the way back machine switch. In what seems like
the not-so-distant past, it wasn't uncommon
for drag racers to swap the front shocks for
something that was either worn out or had the
fluid drained. Out back something stiff from
a big, heavy car was often used. Today, shock
absorbers are available in countless configurations.
They range from simple, inexpensive single adjustable
models all the way up to three way or electric
adjustable shocks. With today's shocks, one
is given the opportunity to control the wheel
motion. In turn, one can pretty much control
the dynamics of the racecar.
Let's Start At The Beginning...
What really is a shock and what does it do? AFCO explains, "A shock is a hydraulic
device that dampens or resists chassis movement
by passing fluid (oil) through a set of orifices
and valved passages. In an adjustable shock,
manipulating the fluid movement through the
valving of the shock changes the dampening characteristics
- basically softness and stiffness. The range
of softness to stiffness is an important consideration
when evaluating the quality of a shock absorber.
A shock with a broad adjustment range will give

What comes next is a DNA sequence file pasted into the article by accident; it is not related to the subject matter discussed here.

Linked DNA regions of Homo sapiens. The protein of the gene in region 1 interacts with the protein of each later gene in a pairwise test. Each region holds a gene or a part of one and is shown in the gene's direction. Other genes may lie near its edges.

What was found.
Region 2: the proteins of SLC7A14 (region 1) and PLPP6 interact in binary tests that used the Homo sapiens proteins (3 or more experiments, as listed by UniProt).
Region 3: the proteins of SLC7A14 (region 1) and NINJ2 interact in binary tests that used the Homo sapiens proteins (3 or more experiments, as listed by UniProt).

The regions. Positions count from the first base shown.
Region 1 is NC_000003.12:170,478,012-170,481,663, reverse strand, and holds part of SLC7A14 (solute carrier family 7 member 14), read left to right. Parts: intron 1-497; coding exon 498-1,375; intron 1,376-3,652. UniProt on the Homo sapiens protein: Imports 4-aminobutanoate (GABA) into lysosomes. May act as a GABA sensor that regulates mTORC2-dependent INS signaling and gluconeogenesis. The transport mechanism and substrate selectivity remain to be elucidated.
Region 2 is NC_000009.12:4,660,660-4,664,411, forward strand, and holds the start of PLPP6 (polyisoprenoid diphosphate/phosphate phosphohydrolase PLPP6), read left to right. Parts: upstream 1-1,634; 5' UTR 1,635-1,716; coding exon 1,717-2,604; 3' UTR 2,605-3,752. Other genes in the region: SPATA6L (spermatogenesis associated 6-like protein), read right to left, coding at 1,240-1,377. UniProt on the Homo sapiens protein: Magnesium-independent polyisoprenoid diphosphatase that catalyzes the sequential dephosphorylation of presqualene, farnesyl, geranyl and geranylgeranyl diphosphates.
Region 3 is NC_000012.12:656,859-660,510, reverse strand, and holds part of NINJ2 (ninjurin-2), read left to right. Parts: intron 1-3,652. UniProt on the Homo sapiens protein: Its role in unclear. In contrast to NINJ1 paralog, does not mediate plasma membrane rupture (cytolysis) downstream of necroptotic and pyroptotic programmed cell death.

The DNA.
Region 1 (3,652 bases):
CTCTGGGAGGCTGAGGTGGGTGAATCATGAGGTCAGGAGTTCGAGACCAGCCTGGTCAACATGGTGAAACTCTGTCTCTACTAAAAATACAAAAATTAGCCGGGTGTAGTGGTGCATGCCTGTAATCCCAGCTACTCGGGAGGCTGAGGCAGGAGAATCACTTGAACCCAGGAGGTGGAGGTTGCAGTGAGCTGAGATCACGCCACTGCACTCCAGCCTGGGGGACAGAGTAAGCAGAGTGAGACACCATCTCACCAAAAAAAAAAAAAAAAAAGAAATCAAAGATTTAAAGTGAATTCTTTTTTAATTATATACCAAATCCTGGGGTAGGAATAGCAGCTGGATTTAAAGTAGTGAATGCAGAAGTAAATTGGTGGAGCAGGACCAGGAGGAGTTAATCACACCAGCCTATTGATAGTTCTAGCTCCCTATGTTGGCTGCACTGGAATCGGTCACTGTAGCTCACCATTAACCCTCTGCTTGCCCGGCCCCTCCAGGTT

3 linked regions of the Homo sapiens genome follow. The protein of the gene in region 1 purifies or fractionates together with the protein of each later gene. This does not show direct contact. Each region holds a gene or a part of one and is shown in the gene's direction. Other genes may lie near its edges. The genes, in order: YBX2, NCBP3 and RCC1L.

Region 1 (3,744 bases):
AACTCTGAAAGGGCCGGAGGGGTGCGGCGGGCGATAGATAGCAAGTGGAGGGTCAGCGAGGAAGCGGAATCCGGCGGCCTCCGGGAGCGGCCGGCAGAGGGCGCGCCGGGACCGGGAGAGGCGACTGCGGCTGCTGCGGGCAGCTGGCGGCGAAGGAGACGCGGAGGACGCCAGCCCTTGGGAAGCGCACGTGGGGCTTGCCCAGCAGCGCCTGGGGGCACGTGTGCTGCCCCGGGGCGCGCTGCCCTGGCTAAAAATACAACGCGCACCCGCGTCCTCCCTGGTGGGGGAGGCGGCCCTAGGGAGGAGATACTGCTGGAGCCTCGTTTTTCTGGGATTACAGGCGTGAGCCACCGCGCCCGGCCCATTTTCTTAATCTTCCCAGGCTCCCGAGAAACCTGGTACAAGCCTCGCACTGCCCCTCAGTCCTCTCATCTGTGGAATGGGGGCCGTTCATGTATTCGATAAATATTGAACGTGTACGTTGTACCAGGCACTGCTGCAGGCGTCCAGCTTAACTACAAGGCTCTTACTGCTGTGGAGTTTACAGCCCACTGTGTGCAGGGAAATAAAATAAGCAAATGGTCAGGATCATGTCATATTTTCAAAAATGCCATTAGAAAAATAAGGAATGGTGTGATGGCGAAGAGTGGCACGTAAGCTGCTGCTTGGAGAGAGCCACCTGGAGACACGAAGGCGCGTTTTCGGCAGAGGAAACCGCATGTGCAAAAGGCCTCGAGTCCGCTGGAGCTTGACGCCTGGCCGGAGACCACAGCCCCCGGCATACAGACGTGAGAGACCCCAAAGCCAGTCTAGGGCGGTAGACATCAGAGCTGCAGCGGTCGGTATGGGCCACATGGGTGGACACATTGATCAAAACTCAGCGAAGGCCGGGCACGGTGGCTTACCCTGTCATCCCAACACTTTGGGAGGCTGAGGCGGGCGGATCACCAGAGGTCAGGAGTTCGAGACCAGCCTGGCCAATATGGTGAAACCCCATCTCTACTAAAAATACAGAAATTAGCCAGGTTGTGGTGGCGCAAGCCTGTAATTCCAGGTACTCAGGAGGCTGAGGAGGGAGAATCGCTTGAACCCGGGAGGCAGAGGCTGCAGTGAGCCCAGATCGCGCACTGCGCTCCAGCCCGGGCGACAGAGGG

more for the buck, because a broad adjustment
range will give more opportunity to find the
optimum setting for the chassis."
"Rebound is the shock's resistance to being
pulled apart. It can be used to control chassis
separation, the point at which the axle housing
is pushed away from the chassis and the tires
are applied to the track. During separation,
many things occur. Vector forces push up and
forward -- and the axle housing sees the opposite
force (remember that the tire sidewalls also
wrap up). As the car moves forward, torque is
created as the tires create traction to start
this movement. Excessive separation can lead
to some undesirable side effects. For example,
wheel hop can occur as the tire tries to return
to its original form (the tire unwraps). Stiffening
the rebound can control wheel hop. Tire shake
similar to wheel hop and can be addressed similarly.
As a rule of thumb, a bad or 'bald' starting line
will require a softer rebound setting to apply
the tires with more force. A good starting line
can use a stiffer setting, as inherent traction
exists and a stiffer rebound setting provides
quicker vehicle reaction times; excessive separation
only wastes time and energy."
"Compression (bump) is the shock's resistance to the chassis moving down or
the axle housings moving up or into the chassis. The compression adjustment is
an important setting, as it determines how long the tires are held down on the
track after chassis separation. When a soft rebound is selected, a rule of thumb
seems to be to use a slightly stiffer compression setting, so as to control the
rebound of the tire. Track testing can determine the correct setting."
So Far So Good...
Where does one begin? It all depends upon how sophisticated the car is and
how deep your pockets are. At the very least,
a racecar should be equipped with a shock that
allows basic valving changes. A good example
of this is something like the three-way adjustable
Competition Engineering shock absorber.